All images taken at our behavioral arena site in the Mysore Zoo. Special thanks to the zoo administration and staff for their wonderful help!
by Shannon – This weekend I had the honor of observing the research of NCBS graduate student, Jyothi Nair, a member of Uma Ramakrishnan’s lab and honorary NICE lab member. Jyothi, Uma, and I have been working together on an exciting project for the past 3 years: Do female Indian blackbuck use olfactory cues to identify suitable mates?
Blackbuck, Antilope cervicapra, or the Indian antelope, is unique for multiple reasons. First, it is the sole living member of its genus, and lives in grass – and scrub-lands across India. Second, during mating season the males exhibit a behavior that is rare in mammals: Lek mating behavior.
A Lek, which is the Swedish word for play, denotes a specific type of mating system where one of the sexes (generally males), gather in specific territories within range of each other and display and compete for the opposite sex. You can think of it like a date auction of sorts, which was (bizarrely) really popular in 80s America when I was growing up:
Blackbuck also does this. Males form large ellipsoidal leks with only the males in the center “getting the girls”. All season the males fight each other for the prime “center spots”. They mark their territory with urine and dung constantly to let everyone know who claimed that spot. However, it has not been clear how females know where the center is. These leks are sometime hundreds of meters wide in very flat areas, and the center is not necessarily the geographic center. So how do females know how to find the best males?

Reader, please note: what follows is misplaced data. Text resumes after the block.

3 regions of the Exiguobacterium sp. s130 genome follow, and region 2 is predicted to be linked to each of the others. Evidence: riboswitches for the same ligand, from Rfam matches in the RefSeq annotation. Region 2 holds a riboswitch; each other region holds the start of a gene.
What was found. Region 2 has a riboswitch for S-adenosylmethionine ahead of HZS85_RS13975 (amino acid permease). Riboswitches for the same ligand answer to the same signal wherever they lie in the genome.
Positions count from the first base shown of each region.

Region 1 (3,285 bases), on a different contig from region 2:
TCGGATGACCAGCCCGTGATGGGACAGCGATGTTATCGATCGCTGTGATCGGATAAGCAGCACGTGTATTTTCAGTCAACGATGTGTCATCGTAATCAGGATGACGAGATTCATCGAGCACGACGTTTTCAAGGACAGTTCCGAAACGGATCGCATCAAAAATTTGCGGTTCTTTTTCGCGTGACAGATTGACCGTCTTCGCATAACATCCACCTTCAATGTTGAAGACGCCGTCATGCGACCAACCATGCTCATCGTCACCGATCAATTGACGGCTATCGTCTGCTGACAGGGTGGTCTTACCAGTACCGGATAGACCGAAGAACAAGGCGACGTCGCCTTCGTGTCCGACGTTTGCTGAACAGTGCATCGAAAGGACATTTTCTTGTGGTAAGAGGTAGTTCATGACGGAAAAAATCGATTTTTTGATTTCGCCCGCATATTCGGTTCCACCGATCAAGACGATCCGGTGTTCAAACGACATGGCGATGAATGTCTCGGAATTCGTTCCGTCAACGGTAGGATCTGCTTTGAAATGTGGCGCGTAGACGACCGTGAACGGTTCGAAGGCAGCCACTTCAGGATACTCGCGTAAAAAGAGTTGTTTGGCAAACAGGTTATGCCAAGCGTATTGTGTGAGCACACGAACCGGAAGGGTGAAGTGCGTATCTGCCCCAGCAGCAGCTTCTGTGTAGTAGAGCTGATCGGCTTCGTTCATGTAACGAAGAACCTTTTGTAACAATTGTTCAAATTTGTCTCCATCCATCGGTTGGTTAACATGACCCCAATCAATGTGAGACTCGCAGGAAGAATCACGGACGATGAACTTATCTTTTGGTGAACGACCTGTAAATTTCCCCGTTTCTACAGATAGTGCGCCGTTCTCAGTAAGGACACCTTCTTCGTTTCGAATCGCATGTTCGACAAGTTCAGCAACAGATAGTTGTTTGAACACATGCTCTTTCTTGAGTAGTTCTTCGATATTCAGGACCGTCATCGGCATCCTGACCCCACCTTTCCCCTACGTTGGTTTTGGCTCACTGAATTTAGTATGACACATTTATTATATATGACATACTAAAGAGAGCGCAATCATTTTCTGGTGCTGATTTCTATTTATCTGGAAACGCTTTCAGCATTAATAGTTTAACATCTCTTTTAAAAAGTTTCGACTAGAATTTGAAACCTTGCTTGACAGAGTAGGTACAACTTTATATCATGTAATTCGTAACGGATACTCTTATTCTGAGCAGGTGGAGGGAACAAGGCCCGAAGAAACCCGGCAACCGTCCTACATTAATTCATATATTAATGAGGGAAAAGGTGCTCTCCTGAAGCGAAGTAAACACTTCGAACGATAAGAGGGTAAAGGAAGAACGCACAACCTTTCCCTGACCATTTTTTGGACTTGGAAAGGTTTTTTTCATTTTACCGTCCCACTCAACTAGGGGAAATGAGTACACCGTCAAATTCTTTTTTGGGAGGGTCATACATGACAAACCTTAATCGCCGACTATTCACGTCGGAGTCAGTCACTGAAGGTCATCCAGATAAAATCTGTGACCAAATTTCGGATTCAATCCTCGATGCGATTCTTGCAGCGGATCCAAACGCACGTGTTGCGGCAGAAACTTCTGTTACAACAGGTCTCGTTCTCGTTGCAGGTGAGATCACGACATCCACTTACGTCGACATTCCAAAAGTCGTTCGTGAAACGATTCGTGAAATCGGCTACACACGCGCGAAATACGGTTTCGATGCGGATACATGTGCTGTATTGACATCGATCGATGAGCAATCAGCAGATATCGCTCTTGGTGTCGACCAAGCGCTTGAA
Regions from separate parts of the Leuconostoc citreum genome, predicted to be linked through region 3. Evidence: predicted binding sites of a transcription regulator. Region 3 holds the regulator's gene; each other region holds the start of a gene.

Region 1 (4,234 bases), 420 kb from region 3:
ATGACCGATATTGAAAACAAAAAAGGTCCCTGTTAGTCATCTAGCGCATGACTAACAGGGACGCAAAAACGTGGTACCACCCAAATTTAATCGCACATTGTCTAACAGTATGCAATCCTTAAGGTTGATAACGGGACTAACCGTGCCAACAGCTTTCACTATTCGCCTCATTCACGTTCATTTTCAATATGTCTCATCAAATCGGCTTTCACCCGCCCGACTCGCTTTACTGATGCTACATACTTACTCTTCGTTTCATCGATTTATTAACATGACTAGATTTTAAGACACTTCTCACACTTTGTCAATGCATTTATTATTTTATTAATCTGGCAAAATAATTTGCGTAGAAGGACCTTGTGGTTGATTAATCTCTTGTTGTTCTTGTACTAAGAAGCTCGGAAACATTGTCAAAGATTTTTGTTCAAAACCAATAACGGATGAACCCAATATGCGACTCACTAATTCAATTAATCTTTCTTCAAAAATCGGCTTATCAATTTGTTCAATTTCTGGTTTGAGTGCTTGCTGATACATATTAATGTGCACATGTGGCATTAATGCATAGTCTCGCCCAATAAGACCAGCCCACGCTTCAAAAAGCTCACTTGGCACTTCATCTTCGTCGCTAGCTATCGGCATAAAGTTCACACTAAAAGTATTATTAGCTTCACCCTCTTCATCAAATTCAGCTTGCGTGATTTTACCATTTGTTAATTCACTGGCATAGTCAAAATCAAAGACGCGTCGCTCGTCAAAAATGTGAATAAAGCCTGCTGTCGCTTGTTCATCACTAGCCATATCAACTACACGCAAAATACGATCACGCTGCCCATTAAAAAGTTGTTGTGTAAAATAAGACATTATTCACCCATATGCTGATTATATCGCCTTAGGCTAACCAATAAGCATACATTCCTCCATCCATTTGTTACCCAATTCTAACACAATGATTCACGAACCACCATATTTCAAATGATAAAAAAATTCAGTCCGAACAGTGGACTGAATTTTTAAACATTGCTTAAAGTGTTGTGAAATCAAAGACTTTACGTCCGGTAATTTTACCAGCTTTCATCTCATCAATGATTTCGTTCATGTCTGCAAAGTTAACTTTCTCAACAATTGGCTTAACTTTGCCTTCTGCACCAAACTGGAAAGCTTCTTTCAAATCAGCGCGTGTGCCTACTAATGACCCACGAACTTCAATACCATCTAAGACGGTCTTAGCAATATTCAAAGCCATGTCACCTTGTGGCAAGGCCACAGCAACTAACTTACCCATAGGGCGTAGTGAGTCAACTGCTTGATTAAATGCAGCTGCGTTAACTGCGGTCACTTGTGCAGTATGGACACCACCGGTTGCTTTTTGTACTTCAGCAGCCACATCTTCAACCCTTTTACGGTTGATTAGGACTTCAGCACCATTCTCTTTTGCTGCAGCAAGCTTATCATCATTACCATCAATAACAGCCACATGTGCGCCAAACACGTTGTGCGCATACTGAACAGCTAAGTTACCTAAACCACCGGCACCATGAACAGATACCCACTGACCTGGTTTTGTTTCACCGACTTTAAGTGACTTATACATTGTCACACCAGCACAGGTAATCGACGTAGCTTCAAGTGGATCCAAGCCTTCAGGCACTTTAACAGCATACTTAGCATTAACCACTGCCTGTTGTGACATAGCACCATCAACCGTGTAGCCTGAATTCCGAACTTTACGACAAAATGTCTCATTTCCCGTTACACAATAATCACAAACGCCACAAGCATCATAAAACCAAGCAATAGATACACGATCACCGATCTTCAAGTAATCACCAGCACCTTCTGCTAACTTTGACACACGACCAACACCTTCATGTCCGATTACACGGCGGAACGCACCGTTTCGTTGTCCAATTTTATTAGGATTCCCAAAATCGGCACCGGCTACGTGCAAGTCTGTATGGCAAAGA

In the deserts of Rajasthan, Jyothi has observed that females, upon entering the lek (or starting the auction as it were), sniff their way around – constantly sampling territories of various males. For the past two years, she has been sampling the dung piles created by the lekking males and comparing the central males with the peripheral males. Basically, she’s assessing the olfactory version of the Tinder swipe. But what makes female blackbucks swipe right?
Jyothi used a complicated multivariate analysis to assess hundreds of volatiles from the dung piles, and selected a subset that seemed to correlate with mating success. Now comes the hard part – how do we know these chemicals play a role?
Enter the Zoo. The lovely Mysore Zoo, a 125 year old zoo about 3 hours drive from Bangalore, has a wonderful group of about 40 blackbucks. After obtaining the proper permissions, the zoo staff have helped us to create “artificial dung piles” where we spray our test dung or control odors on the soil and observe whether blackbuck females inspect them.
Left: Zoo Staff spraying our test odors in a random quadrant setup. Top Right: Our “perfumes”. Bottom Right: Sampling soil after spraying for chemical analysis
And guess what? They are! We’re not sure if the chemicals we’ve identified are significantly attractive yet (we are still in the middle of testing), but the experiment is definitely working. Each day Jyothi has several females and some males come and inspect our test odors. So, perhaps we will be able to create our Eau de Blackbuck parfum soon!
Females sampling our test odors